Among the thousands of Utah businesses that went bankrupt in 1988, Beehive International stood out from the crowd.
The Utah-based computer company was the kind of success story entrepreneurs recite to themselves when the fires of their own ambitions burn low.Beehive International began 21 years ago as a $10,000 venture in an 800-square-foot building. Founder Warren B. Clifford launched his computer terminal manufacturing company by taking out a small newspaper ad that read, "business associates wanted." The company, then called "Beehive Electrotech," started with four employees.
By 1980, business writers were scrambling to feature the startling success of Beehive International. It had moved from its tiny origins to two spacious buildings at the Salt Lake International Center, totaling more than 100,000 square feet. It also boasted a large downtown office.
By then, the company employed 400 people and was doing more than one-third of its business in foreign countries. In 1980, it announced the construction of a plant in Ireland and plans to hire 300 people to run it. Annual sales soared, peaking at $39.9 million in 1981.
Those were glory years. The company was stroked and praised by local media and politicians. A Utah business can rise to international stature, everyone said, pointing to Beehive International.
In 1982, the company launched three new products and announced plans to take annual sales to $200 million a year within four years.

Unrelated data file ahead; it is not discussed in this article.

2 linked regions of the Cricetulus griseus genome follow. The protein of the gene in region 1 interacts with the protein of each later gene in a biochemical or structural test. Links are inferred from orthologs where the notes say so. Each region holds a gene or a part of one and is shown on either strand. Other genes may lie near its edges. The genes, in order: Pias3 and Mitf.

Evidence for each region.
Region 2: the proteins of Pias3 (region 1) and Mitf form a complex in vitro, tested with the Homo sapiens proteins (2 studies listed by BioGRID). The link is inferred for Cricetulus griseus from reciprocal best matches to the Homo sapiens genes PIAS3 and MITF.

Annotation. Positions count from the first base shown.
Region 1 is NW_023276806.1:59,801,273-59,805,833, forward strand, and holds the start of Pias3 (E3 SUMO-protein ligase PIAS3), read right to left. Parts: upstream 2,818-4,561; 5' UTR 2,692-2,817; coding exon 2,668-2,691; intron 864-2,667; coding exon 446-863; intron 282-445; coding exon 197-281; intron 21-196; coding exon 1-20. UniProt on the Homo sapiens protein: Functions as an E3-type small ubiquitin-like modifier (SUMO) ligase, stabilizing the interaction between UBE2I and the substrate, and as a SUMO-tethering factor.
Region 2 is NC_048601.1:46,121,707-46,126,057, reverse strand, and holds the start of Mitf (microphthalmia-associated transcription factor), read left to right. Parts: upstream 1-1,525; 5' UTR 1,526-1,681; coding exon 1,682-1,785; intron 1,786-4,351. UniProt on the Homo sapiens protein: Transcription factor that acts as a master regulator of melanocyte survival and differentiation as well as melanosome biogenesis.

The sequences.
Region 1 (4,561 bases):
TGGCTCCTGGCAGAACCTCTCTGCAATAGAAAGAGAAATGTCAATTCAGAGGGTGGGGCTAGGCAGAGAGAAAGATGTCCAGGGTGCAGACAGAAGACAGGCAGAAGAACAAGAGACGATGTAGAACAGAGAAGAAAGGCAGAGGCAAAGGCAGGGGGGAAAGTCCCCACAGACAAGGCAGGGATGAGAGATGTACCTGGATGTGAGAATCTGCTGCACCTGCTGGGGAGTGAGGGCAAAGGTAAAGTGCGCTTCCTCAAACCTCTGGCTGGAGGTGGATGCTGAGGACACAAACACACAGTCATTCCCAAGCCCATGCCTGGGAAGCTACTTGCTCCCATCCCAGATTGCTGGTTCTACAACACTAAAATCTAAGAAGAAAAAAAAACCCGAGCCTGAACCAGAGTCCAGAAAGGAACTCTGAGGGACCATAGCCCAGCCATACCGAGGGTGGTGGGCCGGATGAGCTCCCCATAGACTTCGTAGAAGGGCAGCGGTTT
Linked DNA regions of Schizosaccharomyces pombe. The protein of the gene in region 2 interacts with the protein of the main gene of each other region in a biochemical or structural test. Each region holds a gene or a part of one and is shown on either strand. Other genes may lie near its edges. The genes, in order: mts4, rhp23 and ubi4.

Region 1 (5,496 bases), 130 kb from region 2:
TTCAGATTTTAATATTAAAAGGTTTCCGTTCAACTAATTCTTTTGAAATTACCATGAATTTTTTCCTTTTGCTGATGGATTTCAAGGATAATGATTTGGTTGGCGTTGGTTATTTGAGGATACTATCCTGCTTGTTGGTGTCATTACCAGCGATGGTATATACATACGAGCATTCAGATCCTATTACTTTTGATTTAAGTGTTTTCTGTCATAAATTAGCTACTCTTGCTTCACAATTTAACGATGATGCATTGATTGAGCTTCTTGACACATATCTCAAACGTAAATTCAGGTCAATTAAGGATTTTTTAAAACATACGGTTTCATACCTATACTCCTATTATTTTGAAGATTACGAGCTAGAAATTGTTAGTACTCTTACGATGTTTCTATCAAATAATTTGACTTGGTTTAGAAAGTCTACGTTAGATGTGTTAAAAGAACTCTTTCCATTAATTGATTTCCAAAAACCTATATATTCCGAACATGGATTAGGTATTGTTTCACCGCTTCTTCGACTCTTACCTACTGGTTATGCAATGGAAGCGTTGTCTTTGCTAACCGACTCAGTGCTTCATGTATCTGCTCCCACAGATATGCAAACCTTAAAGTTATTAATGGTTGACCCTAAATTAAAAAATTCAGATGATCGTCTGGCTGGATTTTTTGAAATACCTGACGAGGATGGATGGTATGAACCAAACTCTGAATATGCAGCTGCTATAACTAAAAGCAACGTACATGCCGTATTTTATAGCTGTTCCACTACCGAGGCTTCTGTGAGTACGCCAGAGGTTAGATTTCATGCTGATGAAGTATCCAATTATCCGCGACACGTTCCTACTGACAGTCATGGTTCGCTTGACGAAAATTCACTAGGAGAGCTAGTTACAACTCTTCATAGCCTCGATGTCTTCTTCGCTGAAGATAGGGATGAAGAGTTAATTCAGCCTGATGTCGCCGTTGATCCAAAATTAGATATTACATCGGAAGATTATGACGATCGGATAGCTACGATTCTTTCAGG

But the 1982 recession hit hard and the giant stumbled. A series of new managers and desperate strategies couldn't put Beehive International back on its feet. By 1985, the company had phased out the lauded Ireland plant and sold its Salt Lake International Center buildings to come up with more cash. Neither move helped.
By the end of the year, Beehive International had filed for a Chapter 11 bankruptcy. Chapter 11 gives the company a chance to reorganize and pay off its debts under the supervision of U.S. Bankruptcy Court.
The reorganization attempt failed. A few months ago, Beehive International filed for Chapter 7 bankruptcy, seeking to consolidate all of its assets to pay off creditors.
Friday brought the final humiliation. Anything of any value owned by the company was auctioned off to the public. Hundreds of strangers wandered through executive offices that still contained the heavy walnut furnishings bought in happier years. They fingered the wood, commented on the cut-matched grain and read the planning calendars left tacked to the wall.
The calendars detailed Beehive International's descent into liquidation: Dec. 9 - meeting with unsecured creditors; Dec. 16 - review of assets gone or disposed; Jan. 11 - last day to sell inventory; Jan. 27 - auction.
A large poster mounted on a metal stand still stood near the employee cafeteria. "Pride creates a generation of winners," the poster proclaimed, illustrating the point with a picture of a thoroughbred mare and her foal racing through a Kentucky meadow in the early morning.
The poster - like all the other reminders of Beehive International's reach for the stars - was for sale.